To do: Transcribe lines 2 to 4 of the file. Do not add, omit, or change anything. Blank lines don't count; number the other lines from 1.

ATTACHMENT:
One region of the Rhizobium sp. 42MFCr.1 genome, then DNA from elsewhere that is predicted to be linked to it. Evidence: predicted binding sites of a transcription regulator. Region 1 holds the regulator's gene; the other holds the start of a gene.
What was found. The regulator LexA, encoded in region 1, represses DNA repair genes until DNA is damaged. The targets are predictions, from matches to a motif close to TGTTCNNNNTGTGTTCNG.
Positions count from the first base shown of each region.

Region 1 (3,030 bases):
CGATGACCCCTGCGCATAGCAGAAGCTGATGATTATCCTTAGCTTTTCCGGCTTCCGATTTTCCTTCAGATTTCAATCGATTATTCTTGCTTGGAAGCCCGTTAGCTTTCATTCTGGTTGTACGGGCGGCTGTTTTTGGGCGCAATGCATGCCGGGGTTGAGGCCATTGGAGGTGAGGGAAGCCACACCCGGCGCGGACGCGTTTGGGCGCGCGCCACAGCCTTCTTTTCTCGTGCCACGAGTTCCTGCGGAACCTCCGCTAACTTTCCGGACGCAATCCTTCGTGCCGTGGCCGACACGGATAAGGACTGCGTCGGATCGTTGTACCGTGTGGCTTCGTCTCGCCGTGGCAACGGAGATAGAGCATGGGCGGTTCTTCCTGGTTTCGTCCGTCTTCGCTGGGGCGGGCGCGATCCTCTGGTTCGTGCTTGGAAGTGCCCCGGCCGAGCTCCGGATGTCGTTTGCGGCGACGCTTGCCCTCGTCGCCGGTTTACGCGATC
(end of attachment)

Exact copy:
What was found. The regulator LexA, encoded in region 1, represses DNA repair genes until DNA is damaged. The targets are predictions, from matches to a motif close to TGTTCNNNNTGTGTTCNG.
Positions count from the first base shown of each region.

Region 1 (3,030 bases):